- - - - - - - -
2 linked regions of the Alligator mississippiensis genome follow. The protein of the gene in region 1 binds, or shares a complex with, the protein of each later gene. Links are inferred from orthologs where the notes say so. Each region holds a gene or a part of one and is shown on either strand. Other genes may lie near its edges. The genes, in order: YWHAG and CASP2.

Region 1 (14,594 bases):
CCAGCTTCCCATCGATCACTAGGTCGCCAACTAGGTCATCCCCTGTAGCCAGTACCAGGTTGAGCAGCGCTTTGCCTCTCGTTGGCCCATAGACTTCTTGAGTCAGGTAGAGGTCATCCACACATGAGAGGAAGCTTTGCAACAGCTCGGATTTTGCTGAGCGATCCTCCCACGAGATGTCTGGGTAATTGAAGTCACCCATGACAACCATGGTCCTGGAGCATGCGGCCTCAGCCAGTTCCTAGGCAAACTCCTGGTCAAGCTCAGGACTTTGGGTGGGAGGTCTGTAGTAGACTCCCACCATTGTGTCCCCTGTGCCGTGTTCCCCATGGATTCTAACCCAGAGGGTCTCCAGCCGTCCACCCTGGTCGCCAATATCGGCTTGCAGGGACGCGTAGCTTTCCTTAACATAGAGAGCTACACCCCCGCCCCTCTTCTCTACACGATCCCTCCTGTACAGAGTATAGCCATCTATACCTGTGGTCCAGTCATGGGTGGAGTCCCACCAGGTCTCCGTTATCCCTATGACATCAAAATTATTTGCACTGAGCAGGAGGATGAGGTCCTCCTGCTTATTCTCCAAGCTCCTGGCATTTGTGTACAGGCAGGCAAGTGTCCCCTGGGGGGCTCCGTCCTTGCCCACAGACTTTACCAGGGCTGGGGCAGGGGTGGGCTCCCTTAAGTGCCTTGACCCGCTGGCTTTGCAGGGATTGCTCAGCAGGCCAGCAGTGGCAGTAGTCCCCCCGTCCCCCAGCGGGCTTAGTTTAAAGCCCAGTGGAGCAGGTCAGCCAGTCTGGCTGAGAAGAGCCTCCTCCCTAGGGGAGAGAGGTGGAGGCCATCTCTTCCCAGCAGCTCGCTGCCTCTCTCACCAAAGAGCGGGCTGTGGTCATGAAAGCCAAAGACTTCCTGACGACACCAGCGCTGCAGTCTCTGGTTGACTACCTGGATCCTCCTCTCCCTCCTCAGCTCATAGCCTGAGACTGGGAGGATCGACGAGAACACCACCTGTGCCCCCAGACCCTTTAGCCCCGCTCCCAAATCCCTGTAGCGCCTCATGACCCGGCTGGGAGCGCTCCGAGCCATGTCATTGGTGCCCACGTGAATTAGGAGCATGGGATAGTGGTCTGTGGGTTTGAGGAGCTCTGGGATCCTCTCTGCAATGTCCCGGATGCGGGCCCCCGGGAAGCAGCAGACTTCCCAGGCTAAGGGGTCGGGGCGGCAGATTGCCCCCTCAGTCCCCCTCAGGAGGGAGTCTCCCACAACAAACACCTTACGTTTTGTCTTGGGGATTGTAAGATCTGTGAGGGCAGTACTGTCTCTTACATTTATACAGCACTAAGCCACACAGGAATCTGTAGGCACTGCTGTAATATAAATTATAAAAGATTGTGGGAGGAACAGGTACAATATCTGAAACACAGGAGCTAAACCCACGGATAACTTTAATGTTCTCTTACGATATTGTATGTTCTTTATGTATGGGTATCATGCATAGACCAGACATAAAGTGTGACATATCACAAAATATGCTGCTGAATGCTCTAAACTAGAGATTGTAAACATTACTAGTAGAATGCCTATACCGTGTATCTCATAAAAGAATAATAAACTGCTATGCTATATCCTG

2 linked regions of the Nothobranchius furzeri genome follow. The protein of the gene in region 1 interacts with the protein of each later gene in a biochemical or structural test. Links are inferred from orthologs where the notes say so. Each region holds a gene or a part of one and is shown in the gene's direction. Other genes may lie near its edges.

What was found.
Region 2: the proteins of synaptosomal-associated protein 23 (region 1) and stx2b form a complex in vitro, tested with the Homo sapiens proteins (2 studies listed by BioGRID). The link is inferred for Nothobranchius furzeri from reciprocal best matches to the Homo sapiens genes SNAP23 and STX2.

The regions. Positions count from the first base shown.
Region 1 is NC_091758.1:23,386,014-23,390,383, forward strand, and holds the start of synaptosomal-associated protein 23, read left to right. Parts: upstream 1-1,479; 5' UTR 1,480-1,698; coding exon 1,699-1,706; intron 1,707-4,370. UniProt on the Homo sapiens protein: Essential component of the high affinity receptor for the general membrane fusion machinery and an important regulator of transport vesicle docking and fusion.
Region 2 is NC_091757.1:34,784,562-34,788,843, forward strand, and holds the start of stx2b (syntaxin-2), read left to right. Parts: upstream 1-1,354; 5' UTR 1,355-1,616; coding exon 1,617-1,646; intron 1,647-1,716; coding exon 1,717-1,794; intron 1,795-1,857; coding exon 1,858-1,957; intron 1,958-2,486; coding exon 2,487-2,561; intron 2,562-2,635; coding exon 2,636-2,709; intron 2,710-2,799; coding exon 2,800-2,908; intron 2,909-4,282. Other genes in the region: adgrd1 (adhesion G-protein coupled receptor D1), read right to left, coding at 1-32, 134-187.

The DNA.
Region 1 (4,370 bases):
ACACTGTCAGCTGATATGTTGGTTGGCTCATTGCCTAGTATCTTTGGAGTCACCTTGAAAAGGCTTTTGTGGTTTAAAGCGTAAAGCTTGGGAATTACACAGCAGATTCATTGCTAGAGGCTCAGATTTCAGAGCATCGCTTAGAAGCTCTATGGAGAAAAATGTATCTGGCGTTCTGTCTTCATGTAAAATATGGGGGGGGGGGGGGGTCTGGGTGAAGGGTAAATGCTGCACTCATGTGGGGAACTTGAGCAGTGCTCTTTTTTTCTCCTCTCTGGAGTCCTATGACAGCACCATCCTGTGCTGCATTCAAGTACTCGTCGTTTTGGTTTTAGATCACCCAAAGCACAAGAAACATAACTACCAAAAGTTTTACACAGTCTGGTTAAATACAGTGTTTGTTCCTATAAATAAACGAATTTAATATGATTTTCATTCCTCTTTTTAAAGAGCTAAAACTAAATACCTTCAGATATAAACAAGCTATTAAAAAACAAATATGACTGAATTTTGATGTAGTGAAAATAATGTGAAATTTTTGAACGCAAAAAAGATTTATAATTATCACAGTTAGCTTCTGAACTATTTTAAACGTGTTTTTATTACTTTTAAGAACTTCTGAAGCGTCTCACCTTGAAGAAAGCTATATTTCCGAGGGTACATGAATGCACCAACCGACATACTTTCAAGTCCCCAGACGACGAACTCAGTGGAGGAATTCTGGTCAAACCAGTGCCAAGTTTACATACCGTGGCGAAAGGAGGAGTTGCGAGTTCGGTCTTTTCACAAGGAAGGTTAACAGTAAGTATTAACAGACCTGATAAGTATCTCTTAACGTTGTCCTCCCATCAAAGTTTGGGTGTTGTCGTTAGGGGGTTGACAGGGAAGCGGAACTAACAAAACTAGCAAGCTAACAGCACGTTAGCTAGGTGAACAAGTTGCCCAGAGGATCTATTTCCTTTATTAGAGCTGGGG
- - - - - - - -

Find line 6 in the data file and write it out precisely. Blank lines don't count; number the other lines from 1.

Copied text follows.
Region 2: the proteins of synaptosomal-associated protein 23 (region 1) and stx2b form a complex in vitro, tested with the Homo sapiens proteins (2 studies listed by BioGRID). The link is inferred for Nothobranchius furzeri from reciprocal best matches to the Homo sapiens genes SNAP23 and STX2.